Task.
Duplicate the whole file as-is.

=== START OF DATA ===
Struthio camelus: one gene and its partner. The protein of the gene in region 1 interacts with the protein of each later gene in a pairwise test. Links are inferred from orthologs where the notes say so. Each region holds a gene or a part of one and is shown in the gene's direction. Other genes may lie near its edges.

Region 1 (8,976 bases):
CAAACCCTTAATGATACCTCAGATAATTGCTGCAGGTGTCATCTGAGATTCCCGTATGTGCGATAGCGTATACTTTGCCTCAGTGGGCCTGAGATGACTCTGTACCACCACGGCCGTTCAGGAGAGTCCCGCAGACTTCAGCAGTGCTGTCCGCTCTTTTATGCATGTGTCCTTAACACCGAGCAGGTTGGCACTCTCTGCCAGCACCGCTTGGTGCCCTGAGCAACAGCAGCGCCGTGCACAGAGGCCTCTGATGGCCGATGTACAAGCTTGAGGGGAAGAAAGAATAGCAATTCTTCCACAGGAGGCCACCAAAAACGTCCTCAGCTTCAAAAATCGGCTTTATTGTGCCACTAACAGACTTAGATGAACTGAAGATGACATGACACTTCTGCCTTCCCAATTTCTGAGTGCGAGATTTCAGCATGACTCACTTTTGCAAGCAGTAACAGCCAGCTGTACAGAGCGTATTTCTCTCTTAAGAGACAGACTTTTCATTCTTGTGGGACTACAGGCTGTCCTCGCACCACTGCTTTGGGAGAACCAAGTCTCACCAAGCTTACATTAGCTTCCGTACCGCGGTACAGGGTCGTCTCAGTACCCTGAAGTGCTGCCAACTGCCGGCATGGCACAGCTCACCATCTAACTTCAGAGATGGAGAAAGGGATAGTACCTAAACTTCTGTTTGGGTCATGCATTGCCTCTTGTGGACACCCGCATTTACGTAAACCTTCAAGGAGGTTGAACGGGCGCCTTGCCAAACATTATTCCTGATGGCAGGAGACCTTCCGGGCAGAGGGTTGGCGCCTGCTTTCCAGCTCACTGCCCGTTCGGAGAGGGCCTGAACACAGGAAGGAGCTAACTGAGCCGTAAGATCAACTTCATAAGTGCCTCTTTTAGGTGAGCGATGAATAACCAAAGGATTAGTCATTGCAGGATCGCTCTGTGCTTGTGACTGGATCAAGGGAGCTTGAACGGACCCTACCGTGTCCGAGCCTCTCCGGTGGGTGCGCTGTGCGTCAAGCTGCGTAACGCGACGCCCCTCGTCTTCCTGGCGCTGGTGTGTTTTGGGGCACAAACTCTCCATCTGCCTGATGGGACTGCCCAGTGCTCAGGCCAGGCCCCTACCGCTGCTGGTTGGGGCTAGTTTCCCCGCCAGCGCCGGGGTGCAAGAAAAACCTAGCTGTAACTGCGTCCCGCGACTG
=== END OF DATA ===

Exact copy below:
Struthio camelus: one gene and its partner. The protein of the gene in region 1 interacts with the protein of each later gene in a pairwise test. Links are inferred from orthologs where the notes say so. Each region holds a gene or a part of one and is shown in the gene's direction. Other genes may lie near its edges.

Region 1 (8,976 bases):
CAAACCCTTAATGATACCTCAGATAATTGCTGCAGGTGTCATCTGAGATTCCCGTATGTGCGATAGCGTATACTTTGCCTCAGTGGGCCTGAGATGACTCTGTACCACCACGGCCGTTCAGGAGAGTCCCGCAGACTTCAGCAGTGCTGTCCGCTCTTTTATGCATGTGTCCTTAACACCGAGCAGGTTGGCACTCTCTGCCAGCACCGCTTGGTGCCCTGAGCAACAGCAGCGCCGTGCACAGAGGCCTCTGATGGCCGATGTACAAGCTTGAGGGGAAGAAAGAATAGCAATTCTTCCACAGGAGGCCACCAAAAACGTCCTCAGCTTCAAAAATCGGCTTTATTGTGCCACTAACAGACTTAGATGAACTGAAGATGACATGACACTTCTGCCTTCCCAATTTCTGAGTGCGAGATTTCAGCATGACTCACTTTTGCAAGCAGTAACAGCCAGCTGTACAGAGCGTATTTCTCTCTTAAGAGACAGACTTTTCATTCTTGTGGGACTACAGGCTGTCCTCGCACCACTGCTTTGGGAGAACCAAGTCTCACCAAGCTTACATTAGCTTCCGTACCGCGGTACAGGGTCGTCTCAGTACCCTGAAGTGCTGCCAACTGCCGGCATGGCACAGCTCACCATCTAACTTCAGAGATGGAGAAAGGGATAGTACCTAAACTTCTGTTTGGGTCATGCATTGCCTCTTGTGGACACCCGCATTTACGTAAACCTTCAAGGAGGTTGAACGGGCGCCTTGCCAAACATTATTCCTGATGGCAGGAGACCTTCCGGGCAGAGGGTTGGCGCCTGCTTTCCAGCTCACTGCCCGTTCGGAGAGGGCCTGAACACAGGAAGGAGCTAACTGAGCCGTAAGATCAACTTCATAAGTGCCTCTTTTAGGTGAGCGATGAATAACCAAAGGATTAGTCATTGCAGGATCGCTCTGTGCTTGTGACTGGATCAAGGGAGCTTGAACGGACCCTACCGTGTCCGAGCCTCTCCGGTGGGTGCGCTGTGCGTCAAGCTGCGTAACGCGACGCCCCTCGTCTTCCTGGCGCTGGTGTGTTTTGGGGCACAAACTCTCCATCTGCCTGATGGGACTGCCCAGTGCTCAGGCCAGGCCCCTACCGCTGCTGGTTGGGGCTAGTTTCCCCGCCAGCGCCGGGGTGCAAGAAAAACCTAGCTGTAACTGCGTCCCGCGACTG